At least, that's what the good people at the EPA say. And that's just not good enough for us, not with a car this important. That's why we have a charger at our office. We're going to figure out what this thing really does over the long haul and what it really costs to run.
Our new 2011 Chevy Volt carries a sticker price of $44,695 and that is what we paid. Total out-the-door tax/title price: $49,752.96. How? Well, we broke one of our cardinal rules: We told them who we were in advance. In fact, we called AutoNation — a network of more than 200 dealers — and spoke with some of their executives we knew. Told them we were looking for a Volt, didn't have a pre-order, and were hoping they could help us out. And help they did. This Viridian Joule Volt was pulled from one of the first deliveries to Power Chevrolet in Valencia, California. So, um, thanks!
Why We Bought It
Why we bought it. This is almost a joke field for the Chevrolet Volt. There is no reason we wouldn't buy one.
To understand the Volt's importance you need to have but a basic knowledge of engineering, economics, public policy, foreign relations, natural resources, pollution and business savvy. It sounds complicated and, really, it is. Here's a cheat sheet. Pollution: Bad. Reliance on a non-renewable foreign-sourced energy source: Bad. Being a car company without a green car: Bad. An American company offering the first real alternative that the majority of Americans could tolerate: Good!
We bought the 2011 Chevrolet Volt because we test cars. We test them when they do something like offer a bigger engine, or switch from an iron block to an aluminum block. And let me tell you, if they do something like add direct injection or switch to overhead cams, you know we're testing that one. If a Corvette ever ditches leaf springs or a Mustang gets an independent rear, there's a good chance we'll buy it. This is on a new level. This is like coming to show-and-tell with a light saber when everyone else is rocking geodes. It's a new technology and it's our job to see what the Volt is like to live with on a daily basis once the PR smoke clears.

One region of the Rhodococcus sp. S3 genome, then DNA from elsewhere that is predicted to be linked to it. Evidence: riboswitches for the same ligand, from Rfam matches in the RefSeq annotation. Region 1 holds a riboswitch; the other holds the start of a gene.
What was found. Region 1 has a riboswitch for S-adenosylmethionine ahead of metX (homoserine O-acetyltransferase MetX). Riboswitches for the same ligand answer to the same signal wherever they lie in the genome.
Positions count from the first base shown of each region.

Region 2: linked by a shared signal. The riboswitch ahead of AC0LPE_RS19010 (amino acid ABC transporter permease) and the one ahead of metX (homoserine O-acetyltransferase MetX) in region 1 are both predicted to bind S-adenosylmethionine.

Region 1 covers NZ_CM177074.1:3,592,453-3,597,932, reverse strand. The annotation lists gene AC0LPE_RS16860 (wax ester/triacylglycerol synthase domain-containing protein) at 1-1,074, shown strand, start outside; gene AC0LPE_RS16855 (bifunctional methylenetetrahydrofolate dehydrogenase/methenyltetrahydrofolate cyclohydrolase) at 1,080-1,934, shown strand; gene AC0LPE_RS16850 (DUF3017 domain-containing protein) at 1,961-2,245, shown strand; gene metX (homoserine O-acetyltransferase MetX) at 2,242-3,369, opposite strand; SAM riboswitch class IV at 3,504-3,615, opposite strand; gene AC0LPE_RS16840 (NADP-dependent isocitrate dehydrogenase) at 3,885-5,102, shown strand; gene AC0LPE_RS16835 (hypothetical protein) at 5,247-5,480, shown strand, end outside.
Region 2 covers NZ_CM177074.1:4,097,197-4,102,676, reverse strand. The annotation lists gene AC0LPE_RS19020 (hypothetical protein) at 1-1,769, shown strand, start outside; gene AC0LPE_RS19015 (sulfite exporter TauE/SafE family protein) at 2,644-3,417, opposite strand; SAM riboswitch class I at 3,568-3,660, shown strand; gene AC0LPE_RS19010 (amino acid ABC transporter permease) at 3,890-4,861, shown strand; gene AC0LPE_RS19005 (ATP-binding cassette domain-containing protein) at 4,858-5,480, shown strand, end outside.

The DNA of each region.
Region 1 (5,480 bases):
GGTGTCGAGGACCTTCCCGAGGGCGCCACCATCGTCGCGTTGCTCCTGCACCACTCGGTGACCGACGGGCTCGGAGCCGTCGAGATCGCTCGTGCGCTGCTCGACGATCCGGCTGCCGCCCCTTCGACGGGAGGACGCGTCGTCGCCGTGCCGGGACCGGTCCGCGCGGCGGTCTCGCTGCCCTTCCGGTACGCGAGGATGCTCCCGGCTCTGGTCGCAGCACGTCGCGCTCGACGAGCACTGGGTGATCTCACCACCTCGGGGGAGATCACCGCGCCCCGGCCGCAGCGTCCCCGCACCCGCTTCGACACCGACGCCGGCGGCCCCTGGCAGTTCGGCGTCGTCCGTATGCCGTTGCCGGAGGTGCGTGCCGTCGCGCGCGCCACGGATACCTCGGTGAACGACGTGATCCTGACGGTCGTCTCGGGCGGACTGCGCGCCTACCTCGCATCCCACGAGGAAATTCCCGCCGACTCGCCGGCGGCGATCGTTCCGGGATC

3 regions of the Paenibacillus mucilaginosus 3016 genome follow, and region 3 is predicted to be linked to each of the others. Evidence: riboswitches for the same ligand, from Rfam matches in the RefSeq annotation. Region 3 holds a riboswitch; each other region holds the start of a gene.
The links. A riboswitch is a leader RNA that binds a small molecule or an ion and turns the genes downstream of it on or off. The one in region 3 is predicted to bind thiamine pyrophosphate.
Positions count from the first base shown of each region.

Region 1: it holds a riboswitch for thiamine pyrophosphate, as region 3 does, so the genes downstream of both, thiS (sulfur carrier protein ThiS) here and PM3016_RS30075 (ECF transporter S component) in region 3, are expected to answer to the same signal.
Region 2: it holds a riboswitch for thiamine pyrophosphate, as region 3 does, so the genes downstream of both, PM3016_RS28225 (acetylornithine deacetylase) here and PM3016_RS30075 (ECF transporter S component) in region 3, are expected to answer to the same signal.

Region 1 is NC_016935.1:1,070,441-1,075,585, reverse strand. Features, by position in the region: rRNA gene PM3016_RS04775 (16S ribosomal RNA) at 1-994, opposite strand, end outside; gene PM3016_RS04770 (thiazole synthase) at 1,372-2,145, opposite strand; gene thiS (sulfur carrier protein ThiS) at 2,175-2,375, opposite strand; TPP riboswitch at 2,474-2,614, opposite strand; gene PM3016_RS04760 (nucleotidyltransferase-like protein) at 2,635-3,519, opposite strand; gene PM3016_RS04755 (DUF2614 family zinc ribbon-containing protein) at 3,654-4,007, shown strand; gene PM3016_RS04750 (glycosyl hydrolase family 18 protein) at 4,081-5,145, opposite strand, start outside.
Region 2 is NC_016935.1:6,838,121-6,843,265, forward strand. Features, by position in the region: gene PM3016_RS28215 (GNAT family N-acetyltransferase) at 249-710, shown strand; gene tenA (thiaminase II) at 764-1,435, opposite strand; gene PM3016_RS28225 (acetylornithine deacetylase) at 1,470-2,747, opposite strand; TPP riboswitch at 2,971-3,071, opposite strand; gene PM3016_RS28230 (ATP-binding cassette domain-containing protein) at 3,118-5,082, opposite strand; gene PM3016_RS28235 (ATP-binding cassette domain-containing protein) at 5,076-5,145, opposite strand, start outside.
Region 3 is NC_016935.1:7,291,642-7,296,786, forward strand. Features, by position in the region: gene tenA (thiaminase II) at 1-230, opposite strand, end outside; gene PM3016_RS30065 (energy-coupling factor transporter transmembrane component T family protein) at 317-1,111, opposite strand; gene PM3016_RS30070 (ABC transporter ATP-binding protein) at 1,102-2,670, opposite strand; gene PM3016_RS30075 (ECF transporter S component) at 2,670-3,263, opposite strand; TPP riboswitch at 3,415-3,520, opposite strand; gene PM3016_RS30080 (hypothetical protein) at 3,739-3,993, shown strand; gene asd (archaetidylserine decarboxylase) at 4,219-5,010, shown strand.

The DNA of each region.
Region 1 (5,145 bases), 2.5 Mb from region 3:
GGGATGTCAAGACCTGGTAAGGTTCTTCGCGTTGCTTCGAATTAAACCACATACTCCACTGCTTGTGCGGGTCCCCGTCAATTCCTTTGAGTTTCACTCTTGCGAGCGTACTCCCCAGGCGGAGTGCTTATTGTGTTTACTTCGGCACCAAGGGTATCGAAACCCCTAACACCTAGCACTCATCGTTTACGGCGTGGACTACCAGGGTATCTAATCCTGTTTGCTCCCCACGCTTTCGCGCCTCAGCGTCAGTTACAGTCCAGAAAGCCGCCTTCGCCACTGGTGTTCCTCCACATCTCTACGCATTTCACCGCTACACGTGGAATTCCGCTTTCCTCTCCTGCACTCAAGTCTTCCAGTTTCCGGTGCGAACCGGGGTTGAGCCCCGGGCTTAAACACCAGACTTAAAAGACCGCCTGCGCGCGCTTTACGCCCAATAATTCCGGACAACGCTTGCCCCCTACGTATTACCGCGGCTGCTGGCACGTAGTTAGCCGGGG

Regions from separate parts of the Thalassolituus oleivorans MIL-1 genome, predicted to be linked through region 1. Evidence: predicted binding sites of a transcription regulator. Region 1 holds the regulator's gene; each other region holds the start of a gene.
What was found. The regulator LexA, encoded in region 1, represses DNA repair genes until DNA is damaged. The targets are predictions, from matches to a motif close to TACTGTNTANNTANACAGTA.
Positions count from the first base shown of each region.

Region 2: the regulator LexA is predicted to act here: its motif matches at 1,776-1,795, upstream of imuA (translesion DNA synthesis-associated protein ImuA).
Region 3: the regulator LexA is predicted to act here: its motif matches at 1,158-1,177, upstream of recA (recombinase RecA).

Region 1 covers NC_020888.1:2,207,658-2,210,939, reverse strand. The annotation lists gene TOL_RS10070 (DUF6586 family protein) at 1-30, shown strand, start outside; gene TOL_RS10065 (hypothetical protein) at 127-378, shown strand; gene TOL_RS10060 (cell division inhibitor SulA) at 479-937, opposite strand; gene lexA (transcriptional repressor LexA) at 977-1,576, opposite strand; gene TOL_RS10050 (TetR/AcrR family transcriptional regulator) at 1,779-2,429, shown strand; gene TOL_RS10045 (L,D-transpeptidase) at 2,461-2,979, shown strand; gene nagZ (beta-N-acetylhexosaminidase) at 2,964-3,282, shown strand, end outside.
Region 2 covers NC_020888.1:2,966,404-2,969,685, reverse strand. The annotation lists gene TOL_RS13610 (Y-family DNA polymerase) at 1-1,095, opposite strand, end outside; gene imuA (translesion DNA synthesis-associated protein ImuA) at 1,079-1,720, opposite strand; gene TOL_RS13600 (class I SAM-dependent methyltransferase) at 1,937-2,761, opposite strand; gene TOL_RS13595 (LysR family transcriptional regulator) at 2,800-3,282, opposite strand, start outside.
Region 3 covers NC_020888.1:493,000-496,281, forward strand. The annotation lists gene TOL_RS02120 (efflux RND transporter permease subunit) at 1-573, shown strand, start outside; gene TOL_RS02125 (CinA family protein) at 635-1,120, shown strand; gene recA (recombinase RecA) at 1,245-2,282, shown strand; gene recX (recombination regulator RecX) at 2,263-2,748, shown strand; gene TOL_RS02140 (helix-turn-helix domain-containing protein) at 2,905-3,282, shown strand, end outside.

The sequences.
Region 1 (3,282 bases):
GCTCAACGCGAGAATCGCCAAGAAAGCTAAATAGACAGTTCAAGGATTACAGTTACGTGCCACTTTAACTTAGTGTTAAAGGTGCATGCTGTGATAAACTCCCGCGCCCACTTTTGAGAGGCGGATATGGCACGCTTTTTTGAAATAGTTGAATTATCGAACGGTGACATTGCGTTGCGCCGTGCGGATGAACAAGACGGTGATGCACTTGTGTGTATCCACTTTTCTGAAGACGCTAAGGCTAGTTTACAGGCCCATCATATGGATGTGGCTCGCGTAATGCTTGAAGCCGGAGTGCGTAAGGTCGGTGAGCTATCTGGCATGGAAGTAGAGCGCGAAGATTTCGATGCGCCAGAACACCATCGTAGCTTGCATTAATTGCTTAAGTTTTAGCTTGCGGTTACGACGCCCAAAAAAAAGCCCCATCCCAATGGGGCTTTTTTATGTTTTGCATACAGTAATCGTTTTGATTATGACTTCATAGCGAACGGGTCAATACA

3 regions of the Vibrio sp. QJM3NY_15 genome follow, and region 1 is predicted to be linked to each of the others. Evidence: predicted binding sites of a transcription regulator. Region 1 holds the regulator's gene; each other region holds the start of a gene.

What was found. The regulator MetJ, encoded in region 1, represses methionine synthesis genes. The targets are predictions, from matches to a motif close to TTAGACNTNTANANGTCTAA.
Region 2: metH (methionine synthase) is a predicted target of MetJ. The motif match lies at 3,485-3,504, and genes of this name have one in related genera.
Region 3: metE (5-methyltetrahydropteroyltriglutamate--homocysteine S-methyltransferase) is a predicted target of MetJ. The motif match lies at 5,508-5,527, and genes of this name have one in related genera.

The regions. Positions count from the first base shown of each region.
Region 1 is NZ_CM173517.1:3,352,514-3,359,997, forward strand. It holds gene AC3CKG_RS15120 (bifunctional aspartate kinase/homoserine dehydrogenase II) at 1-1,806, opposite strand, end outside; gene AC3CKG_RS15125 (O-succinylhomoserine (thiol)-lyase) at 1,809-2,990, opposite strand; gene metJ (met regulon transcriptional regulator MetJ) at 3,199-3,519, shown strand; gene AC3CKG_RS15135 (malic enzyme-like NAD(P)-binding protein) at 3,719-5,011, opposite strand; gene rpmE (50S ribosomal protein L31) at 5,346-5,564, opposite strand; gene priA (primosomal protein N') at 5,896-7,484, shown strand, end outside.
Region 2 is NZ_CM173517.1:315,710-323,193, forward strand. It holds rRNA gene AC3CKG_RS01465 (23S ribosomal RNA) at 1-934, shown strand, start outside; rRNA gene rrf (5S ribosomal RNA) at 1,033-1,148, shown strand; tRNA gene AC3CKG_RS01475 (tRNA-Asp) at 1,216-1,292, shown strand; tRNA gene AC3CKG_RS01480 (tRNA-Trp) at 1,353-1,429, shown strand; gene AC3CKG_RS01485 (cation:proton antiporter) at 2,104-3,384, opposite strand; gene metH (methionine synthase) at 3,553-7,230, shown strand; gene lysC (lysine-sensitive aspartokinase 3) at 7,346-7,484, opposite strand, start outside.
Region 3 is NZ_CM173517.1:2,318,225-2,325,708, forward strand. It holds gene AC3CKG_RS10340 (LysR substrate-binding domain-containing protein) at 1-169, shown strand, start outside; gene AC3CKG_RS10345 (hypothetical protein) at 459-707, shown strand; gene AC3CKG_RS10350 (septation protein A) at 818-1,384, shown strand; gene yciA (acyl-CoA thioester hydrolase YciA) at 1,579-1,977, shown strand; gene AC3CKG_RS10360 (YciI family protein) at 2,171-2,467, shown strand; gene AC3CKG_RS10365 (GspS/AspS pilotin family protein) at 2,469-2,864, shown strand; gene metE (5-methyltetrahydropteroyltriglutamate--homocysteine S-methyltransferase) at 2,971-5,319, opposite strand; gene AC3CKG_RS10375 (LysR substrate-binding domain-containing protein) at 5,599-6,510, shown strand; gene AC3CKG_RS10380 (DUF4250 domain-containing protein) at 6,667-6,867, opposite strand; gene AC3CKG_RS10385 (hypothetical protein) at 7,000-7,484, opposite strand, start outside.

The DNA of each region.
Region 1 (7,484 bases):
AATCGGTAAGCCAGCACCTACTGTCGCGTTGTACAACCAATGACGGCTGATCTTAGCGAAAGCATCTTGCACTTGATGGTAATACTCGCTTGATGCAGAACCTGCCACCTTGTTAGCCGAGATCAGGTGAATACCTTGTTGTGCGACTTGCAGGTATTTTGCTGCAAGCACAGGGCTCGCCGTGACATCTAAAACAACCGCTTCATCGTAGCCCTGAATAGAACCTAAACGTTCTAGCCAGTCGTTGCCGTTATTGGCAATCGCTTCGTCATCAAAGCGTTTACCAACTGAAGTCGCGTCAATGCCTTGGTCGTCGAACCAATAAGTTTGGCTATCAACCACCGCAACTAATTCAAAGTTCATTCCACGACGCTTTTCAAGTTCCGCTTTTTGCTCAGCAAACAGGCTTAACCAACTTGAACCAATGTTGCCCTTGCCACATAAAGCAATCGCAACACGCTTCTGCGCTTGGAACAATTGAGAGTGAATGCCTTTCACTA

The amount of time and money that GM has spent building the Chevrolet Volt is nothing compared to what the automaker has done to convince people that this extended-range EV thing is a viable — if expensive so far — alternative that will save the polar bears and the forests for the children. We've got 12 months to put 20,000 miles on our 2011 Chevrolet Volt. We'll be plugging it in as often as possible, driving it as far as possible, and, most importantly, figure out if this thing works — and for whom.
It's going to be an interesting year with one of the most hotly anticipated vehicles of the last decade. The game is changing. This is just step one, but we're here every step of the way starting today. And you get to read about it.
Current Odometer: 860 miles
Best gasoline fuel economy: 39.0 mpg
Worst gasoline fuel economy: 33.6 mpg
Average gasoline fuel economy: 35.8 mpg
EPA combined gasoline: 37 mpg
Best electricity consumption: 29.8 kwh/100 miles
Worst electricity consumption: 46.6 kwh/100 miles
Average electricity consumption: 36.3 kwh/100 miles
EPA combined electricity: 36 kwh/100 miles
Best electric range: 41.6 miles
Worst electric range: 26.7 miles
Average electric range: 31.0 miles
EPA combined range: 35 miles
Edmunds purchased this vehicle for the purpose of evaluation.